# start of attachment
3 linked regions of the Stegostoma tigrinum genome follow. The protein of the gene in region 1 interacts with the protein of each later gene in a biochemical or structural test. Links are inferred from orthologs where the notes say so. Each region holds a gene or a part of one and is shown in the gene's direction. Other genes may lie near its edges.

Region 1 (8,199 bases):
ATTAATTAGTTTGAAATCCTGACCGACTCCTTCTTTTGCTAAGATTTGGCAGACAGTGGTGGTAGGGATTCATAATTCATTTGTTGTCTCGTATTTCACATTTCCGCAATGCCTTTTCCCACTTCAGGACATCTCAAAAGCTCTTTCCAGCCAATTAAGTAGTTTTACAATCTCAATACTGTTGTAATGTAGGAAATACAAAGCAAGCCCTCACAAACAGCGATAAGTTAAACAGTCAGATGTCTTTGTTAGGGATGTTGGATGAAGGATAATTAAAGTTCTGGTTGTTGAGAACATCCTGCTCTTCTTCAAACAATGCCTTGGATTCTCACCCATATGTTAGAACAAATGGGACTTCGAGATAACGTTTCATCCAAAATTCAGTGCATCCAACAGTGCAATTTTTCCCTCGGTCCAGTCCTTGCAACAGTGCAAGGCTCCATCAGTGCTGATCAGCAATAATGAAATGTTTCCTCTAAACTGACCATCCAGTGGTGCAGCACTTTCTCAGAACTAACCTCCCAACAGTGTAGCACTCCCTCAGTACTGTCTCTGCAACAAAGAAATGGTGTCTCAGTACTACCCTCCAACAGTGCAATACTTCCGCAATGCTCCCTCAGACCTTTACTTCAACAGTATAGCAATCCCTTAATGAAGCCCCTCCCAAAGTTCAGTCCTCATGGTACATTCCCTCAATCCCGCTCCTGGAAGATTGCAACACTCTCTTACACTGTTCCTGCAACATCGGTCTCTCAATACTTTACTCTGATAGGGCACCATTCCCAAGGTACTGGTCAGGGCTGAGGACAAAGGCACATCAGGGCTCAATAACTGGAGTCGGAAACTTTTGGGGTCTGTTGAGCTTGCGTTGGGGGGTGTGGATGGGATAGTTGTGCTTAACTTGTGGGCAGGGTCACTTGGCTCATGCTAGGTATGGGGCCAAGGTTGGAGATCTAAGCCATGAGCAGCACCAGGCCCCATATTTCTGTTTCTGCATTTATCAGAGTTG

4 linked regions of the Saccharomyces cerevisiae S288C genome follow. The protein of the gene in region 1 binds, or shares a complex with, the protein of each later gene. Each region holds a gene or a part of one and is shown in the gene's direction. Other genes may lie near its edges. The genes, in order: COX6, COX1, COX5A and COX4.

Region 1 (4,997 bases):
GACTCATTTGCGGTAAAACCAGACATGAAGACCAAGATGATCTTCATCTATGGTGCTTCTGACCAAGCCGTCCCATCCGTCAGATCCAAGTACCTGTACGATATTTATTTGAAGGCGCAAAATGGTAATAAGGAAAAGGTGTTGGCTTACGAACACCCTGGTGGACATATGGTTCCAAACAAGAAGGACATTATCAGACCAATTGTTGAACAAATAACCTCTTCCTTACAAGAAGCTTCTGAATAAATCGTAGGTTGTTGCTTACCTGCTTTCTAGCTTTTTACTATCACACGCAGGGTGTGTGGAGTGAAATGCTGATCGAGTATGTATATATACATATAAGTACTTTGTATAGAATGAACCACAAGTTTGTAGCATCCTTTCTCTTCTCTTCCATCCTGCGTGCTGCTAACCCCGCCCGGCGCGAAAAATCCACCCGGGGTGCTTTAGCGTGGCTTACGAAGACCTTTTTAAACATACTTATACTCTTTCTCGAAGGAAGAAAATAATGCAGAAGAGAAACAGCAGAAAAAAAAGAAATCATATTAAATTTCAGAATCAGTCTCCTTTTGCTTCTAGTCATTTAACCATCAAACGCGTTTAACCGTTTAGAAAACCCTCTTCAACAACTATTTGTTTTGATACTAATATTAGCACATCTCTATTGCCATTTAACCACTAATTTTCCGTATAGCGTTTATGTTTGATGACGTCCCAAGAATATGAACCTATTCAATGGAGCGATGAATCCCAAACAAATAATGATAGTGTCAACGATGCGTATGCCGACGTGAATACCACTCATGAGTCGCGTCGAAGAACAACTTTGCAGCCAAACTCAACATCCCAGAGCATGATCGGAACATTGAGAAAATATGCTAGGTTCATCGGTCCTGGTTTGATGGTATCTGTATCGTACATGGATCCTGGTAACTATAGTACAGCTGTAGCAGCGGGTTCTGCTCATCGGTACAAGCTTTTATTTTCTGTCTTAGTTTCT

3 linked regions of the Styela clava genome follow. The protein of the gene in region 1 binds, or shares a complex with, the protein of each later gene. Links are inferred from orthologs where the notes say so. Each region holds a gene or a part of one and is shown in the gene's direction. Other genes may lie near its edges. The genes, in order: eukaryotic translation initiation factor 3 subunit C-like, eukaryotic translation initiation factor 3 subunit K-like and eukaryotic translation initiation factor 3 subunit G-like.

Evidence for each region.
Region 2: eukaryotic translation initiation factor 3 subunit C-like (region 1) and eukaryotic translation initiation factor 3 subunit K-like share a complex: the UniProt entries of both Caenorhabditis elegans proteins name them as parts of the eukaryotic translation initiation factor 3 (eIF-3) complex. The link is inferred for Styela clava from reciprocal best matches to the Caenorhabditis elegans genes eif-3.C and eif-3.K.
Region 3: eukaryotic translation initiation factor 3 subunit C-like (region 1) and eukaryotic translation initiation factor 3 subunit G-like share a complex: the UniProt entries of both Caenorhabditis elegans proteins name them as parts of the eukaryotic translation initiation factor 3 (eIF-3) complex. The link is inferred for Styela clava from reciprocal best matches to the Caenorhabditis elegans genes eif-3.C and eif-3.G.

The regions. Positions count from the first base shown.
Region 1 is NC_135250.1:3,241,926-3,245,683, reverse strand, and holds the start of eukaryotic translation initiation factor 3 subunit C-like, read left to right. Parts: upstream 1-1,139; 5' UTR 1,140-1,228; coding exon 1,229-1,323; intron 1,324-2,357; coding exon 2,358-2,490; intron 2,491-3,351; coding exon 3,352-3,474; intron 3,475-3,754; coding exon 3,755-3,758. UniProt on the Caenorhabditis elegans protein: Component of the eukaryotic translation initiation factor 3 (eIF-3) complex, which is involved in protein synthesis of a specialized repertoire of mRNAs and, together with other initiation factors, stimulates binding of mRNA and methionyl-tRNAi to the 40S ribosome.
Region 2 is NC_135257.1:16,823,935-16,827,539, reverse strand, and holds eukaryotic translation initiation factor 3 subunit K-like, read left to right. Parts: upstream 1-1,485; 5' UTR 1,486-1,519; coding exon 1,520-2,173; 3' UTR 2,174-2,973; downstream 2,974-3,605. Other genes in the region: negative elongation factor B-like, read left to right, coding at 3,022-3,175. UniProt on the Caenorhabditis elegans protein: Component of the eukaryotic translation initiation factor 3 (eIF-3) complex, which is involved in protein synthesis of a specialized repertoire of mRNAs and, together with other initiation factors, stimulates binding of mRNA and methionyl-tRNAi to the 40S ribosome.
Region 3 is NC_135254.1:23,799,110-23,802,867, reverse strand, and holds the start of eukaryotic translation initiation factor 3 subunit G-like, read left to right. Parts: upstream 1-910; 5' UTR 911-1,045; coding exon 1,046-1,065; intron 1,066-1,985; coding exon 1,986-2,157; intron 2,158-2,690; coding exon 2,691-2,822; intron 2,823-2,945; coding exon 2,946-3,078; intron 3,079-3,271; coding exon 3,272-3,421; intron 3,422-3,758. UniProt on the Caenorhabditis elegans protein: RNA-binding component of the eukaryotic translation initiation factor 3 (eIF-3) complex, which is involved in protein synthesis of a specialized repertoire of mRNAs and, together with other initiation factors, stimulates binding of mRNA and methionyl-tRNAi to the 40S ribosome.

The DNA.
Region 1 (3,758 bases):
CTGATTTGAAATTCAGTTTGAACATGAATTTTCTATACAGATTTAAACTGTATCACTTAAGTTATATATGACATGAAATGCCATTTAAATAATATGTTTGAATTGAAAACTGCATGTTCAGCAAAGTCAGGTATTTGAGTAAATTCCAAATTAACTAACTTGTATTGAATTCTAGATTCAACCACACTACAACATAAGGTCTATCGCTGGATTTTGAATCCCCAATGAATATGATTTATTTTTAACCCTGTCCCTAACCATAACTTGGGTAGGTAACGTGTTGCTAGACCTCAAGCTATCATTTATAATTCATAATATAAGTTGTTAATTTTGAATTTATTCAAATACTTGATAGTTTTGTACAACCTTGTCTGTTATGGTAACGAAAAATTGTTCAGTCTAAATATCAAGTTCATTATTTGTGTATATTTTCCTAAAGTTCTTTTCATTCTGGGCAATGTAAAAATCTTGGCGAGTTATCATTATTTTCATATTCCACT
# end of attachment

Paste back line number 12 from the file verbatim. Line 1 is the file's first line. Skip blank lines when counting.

Region 1 is NC_135250.1:3,241,926-3,245,683, reverse strand, and holds the start of eukaryotic translation initiation factor 3 subunit C-like, read left to right. Parts: upstream 1-1,139; 5' UTR 1,140-1,228; coding exon 1,229-1,323; intron 1,324-2,357; coding exon 2,358-2,490; intron 2,491-3,351; coding exon 3,352-3,474; intron 3,475-3,754; coding exon 3,755-3,758. UniProt on the Caenorhabditis elegans protein: Component of the eukaryotic translation initiation factor 3 (eIF-3) complex, which is involved in protein synthesis of a specialized repertoire of mRNAs and, together with other initiation factors, stimulates binding of mRNA and methionyl-tRNAi to the 40S ribosome.